Alma’s artistic skill is most manifest in how he handles the temporal lag between act and consequence that is so essential to the exercise of agency, to the existence of a probationary state, and to the disruption by the atonement of the inexorable movement from cause to effect that ends in damnation. This lag and the associated reconciliation of justice and mercy are signified by the dual returns in the poem.

As noted above, each admirable attribute is mentioned twice in its initial Platonic or divine presentation. But as it is mirrored in the lives of individual human beings, the dual appearances of goodness, righteousness, justice, and mercy split. Each appears one time in lines F’ through C’, which describe acts of a once carnal and devilish person who has been touched by Christ’s atonement and born again. Corianton, “my son,” is a stand in for all who now imitate the example of their Redeemer. The mercy, justice, righteousness, and goodness mentioned here are acts of faith, uncoupled with any immediate reward. The enabling power of the atonement has created a new person on this new path that leads to perfection. The word continually in line C’ may signify the completion of the process of sanctification that makes the disciple, through grace, a perfect copy of his or her master.

Cosmic justice is inescapable and asserts itself in the lagged second return of lines F” through C”, where each of the divine attributes is again mentioned one time. In this second return, justice and mercy are reconciled. The person who has been made merciful, just, righteous, and good through the atonement now receives the just consequences of his or her actions. The word [Page 255]restored (rewarded in C”), which signifies cosmic justice, is coupled with each divine attribute. Perfected in Christ, being one who now sends out only that which is good, the disciple now has mercy, justice, righteousness, and goodness restored to him again as the just consequence of his actions and being. The lag makes it possible for us who were once sinners to receive the just consequences of our new, redeemed, perfected selves.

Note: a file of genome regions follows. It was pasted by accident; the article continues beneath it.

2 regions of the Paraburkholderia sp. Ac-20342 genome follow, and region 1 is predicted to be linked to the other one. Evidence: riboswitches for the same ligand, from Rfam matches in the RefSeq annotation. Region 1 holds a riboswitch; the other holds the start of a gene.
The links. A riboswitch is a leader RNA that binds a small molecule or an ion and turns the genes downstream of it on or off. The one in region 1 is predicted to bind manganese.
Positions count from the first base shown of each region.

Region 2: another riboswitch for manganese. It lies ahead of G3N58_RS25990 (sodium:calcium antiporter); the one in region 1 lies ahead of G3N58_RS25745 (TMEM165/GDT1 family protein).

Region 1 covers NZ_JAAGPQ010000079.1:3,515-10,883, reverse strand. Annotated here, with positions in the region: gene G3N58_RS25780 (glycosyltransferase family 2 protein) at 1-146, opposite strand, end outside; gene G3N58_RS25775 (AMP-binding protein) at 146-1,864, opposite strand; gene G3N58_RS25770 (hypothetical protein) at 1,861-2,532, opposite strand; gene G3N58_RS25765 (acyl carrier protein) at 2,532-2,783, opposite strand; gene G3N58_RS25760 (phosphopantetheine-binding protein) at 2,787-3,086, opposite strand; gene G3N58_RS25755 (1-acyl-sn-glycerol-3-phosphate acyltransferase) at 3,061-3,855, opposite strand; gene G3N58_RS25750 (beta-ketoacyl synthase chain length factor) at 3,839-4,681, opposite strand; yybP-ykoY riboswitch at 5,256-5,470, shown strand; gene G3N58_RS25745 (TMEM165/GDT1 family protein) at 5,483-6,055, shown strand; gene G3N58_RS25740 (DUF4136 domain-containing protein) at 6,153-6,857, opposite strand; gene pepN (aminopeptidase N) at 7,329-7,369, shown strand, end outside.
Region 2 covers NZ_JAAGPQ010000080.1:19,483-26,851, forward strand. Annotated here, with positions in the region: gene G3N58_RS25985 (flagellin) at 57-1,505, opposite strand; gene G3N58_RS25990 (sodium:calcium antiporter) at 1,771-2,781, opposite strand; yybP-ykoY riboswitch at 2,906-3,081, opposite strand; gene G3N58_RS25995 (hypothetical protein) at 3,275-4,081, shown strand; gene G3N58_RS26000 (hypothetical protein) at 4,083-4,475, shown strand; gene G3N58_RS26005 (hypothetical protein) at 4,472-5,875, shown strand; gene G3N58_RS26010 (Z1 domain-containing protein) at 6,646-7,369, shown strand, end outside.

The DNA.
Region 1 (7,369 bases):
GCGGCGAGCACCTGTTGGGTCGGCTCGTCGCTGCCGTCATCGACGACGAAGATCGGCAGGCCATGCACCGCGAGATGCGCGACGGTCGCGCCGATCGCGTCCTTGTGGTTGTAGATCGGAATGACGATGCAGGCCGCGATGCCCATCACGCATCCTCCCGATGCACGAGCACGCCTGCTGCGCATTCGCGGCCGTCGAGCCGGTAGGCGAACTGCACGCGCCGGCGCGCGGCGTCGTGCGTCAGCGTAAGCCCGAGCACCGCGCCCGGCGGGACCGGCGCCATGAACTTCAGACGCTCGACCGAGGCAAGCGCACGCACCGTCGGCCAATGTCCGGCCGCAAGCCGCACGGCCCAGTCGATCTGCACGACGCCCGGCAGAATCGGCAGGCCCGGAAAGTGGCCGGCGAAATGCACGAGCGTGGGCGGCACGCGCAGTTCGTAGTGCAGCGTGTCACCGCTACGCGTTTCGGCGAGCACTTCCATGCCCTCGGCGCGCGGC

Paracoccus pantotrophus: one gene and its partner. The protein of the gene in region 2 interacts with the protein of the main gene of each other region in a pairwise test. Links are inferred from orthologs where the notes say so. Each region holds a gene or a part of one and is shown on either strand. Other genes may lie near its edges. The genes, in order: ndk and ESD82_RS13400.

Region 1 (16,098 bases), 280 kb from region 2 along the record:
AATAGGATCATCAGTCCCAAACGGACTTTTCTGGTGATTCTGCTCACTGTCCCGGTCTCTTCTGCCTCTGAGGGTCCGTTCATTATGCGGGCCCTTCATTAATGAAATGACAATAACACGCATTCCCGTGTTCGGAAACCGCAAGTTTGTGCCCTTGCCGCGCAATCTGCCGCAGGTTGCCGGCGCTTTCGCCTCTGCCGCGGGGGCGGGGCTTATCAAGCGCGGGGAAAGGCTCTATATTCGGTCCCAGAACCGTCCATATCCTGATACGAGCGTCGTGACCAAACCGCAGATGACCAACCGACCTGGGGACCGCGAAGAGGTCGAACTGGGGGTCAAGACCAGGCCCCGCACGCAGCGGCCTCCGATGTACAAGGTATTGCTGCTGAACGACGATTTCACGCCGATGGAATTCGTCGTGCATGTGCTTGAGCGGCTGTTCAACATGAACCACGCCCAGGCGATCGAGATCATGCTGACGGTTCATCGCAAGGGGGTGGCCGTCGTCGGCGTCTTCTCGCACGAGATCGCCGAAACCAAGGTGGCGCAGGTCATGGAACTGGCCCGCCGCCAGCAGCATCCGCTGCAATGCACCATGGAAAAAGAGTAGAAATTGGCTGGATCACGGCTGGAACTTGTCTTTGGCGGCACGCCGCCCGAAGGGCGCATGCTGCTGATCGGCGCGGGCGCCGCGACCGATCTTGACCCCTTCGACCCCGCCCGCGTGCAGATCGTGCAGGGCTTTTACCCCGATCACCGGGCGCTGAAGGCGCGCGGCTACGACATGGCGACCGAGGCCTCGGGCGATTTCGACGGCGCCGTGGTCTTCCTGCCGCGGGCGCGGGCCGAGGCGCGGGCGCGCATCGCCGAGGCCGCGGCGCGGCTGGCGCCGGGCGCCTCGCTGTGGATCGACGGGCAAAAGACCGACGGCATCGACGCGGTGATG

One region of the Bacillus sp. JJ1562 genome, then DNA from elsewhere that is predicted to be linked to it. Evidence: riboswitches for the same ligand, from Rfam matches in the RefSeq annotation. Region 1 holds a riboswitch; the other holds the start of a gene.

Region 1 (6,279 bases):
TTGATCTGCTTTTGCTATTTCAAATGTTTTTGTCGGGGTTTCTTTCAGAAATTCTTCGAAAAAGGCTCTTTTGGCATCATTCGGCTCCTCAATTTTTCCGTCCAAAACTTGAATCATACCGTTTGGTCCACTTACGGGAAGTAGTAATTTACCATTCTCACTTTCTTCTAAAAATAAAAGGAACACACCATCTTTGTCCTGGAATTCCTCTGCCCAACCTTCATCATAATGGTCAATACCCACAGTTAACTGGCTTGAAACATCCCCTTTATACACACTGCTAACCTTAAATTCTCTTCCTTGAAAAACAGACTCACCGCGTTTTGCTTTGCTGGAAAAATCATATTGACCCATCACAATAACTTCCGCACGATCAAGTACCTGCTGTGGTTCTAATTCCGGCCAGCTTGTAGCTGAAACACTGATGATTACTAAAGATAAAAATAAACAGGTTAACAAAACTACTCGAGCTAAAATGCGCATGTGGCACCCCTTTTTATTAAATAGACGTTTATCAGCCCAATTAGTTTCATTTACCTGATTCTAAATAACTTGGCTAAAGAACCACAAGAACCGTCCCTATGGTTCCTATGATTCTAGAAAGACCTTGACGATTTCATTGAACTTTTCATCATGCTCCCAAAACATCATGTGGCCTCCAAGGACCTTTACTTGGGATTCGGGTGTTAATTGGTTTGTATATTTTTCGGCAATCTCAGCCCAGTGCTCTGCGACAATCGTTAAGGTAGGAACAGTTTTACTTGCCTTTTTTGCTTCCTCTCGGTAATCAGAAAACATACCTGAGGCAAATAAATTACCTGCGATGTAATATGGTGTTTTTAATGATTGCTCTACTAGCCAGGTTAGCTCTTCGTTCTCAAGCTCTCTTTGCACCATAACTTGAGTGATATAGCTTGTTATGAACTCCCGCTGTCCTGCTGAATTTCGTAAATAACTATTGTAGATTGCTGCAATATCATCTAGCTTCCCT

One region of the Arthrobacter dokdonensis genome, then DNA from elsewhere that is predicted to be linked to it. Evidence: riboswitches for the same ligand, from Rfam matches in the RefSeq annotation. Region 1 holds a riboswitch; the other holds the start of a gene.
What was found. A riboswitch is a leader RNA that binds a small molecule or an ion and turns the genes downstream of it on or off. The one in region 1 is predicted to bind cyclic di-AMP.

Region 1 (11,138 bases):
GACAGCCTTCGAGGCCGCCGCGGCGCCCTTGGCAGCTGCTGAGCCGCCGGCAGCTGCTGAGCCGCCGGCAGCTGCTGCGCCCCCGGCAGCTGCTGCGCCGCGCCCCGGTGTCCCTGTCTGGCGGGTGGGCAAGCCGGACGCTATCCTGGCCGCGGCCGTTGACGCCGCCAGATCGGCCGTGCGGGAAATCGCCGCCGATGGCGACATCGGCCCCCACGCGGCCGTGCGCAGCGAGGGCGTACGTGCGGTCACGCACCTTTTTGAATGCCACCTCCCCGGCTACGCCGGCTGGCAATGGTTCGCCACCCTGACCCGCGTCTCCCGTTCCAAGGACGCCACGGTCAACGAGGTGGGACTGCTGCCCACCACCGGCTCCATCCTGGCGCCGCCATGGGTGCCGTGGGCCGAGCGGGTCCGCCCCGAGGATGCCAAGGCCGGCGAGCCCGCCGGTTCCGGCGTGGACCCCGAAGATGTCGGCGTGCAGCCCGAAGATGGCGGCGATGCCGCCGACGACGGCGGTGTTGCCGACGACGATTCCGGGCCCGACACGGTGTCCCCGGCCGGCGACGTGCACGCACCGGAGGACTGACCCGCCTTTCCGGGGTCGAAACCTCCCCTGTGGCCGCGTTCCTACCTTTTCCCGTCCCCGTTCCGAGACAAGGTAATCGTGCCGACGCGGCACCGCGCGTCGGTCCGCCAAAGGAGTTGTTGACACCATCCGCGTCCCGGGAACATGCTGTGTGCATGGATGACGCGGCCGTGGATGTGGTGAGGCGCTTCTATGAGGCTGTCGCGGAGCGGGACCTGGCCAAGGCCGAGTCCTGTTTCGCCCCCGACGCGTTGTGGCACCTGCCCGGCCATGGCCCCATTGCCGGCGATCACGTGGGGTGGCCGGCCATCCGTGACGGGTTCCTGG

Line B” also makes this point. It initially echoes B’ both in substance and in function. The first half of the line, “that which ye do send out,” has a dual reference to the wicked behaviors in line B and to the alternative righteous behaviors in lines F” through C”. But the second half of B” contains the word restored, just as lines F” through C” do. For the unrighteous, this restored invokes the justice visited in line B, and for the righteous, it caps the reconciliation of justice and mercy in F” through C”. If “that which ye do send out” is the righteous behavior of lines F” through C”, then mercy, justice, righteousness, and goodness “shall return unto you again, and be restored.” If “that which you do send out” is the evil, carnality, and devilishness of line B, then that is what will be restored to you.